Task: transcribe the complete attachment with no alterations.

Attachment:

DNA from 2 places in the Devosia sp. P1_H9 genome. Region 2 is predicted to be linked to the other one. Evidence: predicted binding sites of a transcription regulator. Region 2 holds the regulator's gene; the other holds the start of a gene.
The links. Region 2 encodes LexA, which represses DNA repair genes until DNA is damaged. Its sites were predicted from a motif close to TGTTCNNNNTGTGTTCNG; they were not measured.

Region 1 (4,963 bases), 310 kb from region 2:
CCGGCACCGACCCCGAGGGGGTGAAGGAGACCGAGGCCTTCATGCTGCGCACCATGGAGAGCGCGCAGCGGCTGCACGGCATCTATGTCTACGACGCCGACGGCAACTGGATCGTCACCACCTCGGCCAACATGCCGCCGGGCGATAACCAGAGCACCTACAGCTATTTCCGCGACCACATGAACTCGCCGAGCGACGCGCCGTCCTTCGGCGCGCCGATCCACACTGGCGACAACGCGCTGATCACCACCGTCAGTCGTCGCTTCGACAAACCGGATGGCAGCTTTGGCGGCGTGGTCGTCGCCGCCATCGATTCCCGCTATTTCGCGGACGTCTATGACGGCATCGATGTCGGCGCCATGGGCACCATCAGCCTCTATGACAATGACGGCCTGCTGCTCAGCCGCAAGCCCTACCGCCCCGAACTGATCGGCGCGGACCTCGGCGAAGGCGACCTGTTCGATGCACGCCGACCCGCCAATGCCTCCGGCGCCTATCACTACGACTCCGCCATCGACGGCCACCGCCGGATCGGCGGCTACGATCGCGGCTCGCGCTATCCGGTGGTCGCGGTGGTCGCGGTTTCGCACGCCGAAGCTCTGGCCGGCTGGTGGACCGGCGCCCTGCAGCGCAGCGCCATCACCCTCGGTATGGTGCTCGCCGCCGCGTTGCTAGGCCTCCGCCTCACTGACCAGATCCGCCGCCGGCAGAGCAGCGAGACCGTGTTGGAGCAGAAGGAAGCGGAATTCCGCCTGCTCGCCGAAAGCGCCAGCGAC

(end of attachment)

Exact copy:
DNA from 2 places in the Devosia sp. P1_H9 genome. Region 2 is predicted to be linked to the other one. Evidence: predicted binding sites of a transcription regulator. Region 2 holds the regulator's gene; the other holds the start of a gene.
The links. Region 2 encodes LexA, which represses DNA repair genes until DNA is damaged. Its sites were predicted from a motif close to TGTTCNNNNTGTGTTCNG; they were not measured.

Region 1 (4,963 bases), 310 kb from region 2:
CCGGCACCGACCCCGAGGGGGTGAAGGAGACCGAGGCCTTCATGCTGCGCACCATGGAGAGCGCGCAGCGGCTGCACGGCATCTATGTCTACGACGCCGACGGCAACTGGATCGTCACCACCTCGGCCAACATGCCGCCGGGCGATAACCAGAGCACCTACAGCTATTTCCGCGACCACATGAACTCGCCGAGCGACGCGCCGTCCTTCGGCGCGCCGATCCACACTGGCGACAACGCGCTGATCACCACCGTCAGTCGTCGCTTCGACAAACCGGATGGCAGCTTTGGCGGCGTGGTCGTCGCCGCCATCGATTCCCGCTATTTCGCGGACGTCTATGACGGCATCGATGTCGGCGCCATGGGCACCATCAGCCTCTATGACAATGACGGCCTGCTGCTCAGCCGCAAGCCCTACCGCCCCGAACTGATCGGCGCGGACCTCGGCGAAGGCGACCTGTTCGATGCACGCCGACCCGCCAATGCCTCCGGCGCCTATCACTACGACTCCGCCATCGACGGCCACCGCCGGATCGGCGGCTACGATCGCGGCTCGCGCTATCCGGTGGTCGCGGTGGTCGCGGTTTCGCACGCCGAAGCTCTGGCCGGCTGGTGGACCGGCGCCCTGCAGCGCAGCGCCATCACCCTCGGTATGGTGCTCGCCGCCGCGTTGCTAGGCCTCCGCCTCACTGACCAGATCCGCCGCCGGCAGAGCAGCGAGACCGTGTTGGAGCAGAAGGAAGCGGAATTCCGCCTGCTCGCCGAAAGCGCCAGCGAC